Abstract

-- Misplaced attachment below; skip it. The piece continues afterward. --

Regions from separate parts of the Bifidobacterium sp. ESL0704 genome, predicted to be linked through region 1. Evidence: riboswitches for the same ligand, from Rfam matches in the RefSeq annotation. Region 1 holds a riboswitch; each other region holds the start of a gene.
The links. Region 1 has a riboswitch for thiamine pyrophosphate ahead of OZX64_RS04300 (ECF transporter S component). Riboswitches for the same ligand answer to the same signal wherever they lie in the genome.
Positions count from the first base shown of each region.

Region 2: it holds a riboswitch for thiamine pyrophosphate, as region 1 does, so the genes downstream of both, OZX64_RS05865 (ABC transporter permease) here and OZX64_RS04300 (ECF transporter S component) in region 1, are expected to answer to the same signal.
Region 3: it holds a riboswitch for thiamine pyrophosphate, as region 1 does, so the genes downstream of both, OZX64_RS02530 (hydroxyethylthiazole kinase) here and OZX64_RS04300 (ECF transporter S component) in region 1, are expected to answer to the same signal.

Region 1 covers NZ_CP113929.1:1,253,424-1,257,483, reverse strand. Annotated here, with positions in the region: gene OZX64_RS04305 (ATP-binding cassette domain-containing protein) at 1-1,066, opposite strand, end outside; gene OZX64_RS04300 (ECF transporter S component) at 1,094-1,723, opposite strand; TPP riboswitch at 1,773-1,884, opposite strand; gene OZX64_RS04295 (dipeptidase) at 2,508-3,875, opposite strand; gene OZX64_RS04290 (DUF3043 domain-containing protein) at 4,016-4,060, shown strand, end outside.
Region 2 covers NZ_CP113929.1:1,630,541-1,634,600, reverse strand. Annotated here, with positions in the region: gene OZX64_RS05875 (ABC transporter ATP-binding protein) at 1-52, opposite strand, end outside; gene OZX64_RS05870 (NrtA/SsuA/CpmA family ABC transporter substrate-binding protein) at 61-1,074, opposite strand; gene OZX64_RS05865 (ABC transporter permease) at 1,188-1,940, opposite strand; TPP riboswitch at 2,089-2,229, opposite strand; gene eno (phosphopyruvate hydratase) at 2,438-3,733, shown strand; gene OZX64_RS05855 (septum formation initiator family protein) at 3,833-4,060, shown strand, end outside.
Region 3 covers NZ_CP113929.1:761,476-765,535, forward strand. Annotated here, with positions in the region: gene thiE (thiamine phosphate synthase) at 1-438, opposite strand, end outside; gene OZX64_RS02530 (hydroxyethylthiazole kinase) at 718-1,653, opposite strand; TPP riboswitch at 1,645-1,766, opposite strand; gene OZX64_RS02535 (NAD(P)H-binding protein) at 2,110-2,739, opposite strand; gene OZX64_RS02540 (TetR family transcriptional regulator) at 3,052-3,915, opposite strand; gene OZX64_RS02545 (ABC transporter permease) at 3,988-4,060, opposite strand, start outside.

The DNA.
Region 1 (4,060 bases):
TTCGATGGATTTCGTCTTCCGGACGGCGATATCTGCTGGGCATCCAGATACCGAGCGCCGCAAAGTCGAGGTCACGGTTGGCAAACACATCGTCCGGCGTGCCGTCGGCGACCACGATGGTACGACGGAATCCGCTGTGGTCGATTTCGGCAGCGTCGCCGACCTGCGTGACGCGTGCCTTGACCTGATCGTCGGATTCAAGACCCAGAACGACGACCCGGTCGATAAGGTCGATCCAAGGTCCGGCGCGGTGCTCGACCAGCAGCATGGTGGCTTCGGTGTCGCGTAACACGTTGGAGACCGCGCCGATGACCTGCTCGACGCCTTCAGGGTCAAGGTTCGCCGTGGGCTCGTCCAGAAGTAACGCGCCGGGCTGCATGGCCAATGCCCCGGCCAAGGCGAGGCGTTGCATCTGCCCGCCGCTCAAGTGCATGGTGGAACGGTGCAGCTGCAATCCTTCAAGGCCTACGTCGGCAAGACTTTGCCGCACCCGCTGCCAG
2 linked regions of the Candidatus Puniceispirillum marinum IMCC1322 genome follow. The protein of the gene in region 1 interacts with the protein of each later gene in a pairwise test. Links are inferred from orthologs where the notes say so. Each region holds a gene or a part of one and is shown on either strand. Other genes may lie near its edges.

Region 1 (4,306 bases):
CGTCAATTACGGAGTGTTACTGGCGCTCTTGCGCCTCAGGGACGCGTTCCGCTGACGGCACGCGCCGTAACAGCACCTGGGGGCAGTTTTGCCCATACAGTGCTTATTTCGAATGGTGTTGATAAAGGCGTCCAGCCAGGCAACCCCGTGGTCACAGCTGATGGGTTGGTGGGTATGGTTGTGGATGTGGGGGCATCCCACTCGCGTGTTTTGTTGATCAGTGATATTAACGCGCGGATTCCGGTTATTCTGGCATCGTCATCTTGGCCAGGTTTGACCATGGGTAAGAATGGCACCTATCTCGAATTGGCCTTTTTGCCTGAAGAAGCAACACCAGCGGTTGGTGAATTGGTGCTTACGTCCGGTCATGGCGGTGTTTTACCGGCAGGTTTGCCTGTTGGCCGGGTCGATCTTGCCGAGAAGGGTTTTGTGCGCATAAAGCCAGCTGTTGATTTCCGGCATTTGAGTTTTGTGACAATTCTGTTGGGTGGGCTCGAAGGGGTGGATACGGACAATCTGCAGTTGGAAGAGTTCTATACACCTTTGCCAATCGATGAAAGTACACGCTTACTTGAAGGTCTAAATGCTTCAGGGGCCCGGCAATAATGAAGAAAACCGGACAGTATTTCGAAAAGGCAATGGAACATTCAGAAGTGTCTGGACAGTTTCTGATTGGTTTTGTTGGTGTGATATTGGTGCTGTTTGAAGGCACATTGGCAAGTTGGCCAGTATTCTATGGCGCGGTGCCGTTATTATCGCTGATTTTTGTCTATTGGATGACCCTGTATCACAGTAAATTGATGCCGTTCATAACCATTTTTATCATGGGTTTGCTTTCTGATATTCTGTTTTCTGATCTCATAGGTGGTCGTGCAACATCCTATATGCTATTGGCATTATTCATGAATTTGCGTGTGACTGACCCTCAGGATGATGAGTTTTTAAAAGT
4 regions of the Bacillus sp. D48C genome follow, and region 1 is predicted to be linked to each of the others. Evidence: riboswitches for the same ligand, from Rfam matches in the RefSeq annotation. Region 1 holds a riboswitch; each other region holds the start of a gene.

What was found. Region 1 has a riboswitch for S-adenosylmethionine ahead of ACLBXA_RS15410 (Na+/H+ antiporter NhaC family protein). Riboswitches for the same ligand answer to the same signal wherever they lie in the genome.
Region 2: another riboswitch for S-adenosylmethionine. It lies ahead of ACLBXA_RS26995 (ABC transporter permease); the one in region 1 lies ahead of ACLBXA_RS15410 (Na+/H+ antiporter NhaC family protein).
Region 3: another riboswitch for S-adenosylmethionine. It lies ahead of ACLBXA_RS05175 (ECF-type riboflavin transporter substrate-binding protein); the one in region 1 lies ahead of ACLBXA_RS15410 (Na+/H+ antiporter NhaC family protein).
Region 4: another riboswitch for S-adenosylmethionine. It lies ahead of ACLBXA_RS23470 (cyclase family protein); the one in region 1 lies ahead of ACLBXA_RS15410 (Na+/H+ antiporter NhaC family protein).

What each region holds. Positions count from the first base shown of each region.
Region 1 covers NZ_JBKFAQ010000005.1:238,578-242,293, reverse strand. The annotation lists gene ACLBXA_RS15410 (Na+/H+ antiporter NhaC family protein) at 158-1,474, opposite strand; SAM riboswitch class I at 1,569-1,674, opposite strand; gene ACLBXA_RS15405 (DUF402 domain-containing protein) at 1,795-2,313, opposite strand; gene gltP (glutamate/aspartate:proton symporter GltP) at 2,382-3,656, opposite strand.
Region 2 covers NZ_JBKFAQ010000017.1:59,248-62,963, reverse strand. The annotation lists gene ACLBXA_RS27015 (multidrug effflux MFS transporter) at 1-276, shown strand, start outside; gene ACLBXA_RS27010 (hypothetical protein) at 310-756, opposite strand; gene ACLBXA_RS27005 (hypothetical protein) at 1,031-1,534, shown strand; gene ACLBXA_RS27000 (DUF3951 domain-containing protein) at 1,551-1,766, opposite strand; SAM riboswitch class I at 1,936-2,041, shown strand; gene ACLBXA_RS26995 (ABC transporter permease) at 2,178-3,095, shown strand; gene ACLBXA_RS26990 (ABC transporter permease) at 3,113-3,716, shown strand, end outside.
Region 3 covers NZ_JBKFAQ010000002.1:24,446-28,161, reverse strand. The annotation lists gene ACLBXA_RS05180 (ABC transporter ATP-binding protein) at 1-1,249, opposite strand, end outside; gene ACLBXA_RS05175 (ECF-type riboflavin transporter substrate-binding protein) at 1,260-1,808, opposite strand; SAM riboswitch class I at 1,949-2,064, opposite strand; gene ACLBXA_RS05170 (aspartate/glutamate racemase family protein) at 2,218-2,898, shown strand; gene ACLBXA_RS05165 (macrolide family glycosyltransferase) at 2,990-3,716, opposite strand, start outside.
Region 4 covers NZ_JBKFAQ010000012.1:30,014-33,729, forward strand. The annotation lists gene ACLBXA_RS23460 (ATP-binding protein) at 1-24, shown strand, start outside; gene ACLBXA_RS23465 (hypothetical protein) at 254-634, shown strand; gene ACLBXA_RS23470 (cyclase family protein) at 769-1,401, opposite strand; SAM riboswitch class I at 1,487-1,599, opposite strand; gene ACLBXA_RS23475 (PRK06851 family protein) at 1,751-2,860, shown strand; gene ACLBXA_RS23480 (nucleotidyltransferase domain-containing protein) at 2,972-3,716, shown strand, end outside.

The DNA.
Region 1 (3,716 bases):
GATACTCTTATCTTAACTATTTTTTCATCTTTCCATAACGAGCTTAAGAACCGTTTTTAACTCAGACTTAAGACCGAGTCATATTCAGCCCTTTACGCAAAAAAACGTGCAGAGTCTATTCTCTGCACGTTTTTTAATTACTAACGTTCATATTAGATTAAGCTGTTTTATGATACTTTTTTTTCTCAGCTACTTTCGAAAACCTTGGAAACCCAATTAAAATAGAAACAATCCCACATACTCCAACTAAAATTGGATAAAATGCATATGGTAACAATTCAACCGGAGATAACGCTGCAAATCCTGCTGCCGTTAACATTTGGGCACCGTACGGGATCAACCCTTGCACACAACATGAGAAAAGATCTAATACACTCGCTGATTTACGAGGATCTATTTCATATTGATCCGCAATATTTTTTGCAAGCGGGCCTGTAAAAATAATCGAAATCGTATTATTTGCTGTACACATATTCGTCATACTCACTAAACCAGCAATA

The treatment of industrial and domestic colored effluents and the use of photocatalysts have today attracted much attention among researchers. With the varied photocatalytic materials, the ones with narrow bandgap are thus of greater significance thanks to their acceptable performance in optical fields. The other obvious property of such materials is their lower costs because a large part of sunlight is in the visible region. In this work, the bare perovskite-type neodymium cobaltite and neodymium cobaltite/graphite carbon nitride (p/n-type NdCoO3/g-C3N4) was synthesized using sol-gel auto combustion. Different reductants were also employed during this fabrication for morphological engineerings, such as glucose (carbohydrate), L-valine (amino acid), and citric acid. As well, X-ray diffraction analysis (XRD), Fourier transform infrared spectroscopy (FTIR), and energy-dispersive X-ray spectroscopy (EDS) were utilized to prove the purity of the specimens, and then transmission electron microscopy (TEM) and field-emission scanning electron microscopy (FE-SEM) were applied to explore their morphology. The various properties of the product, such as the optical, magnetic, porosity, and surface features, were correspondingly checked by diffuse reflectance spectroscopy (DRS), photoluminescence (PL) spectroscopy, vibrating-sample magnetometry (VSM), and Brunauer-Emmett-Teller (BET) surface area analysis, respectively. Citric acid was thus selected as an optimal fuel because of the formation of finer particles and morphology. In addition, the NdCoO3 nanoparticles (NPs) were exploited as a catalyst for the degradation of anionic dyes (viz. erythrosine [Red No. 3], methyl orange [MO], and eriochrome black T [EBT]) and cationic ones (i.e., rhodamine B [RhB], acid red 14 [ACR14], and acid yellow 23 [AY23]) under visible-light irradiation. The study findings accordingly revealed that the heterostructures emerged at the interfaces between the p-type NdCoO3 and n-type g-C3N4, leading to the EBT decolorization, reached 95.8% after 120 min, and were higher than the photodegradation of the pristine NdCoO3 and g-C3N4.

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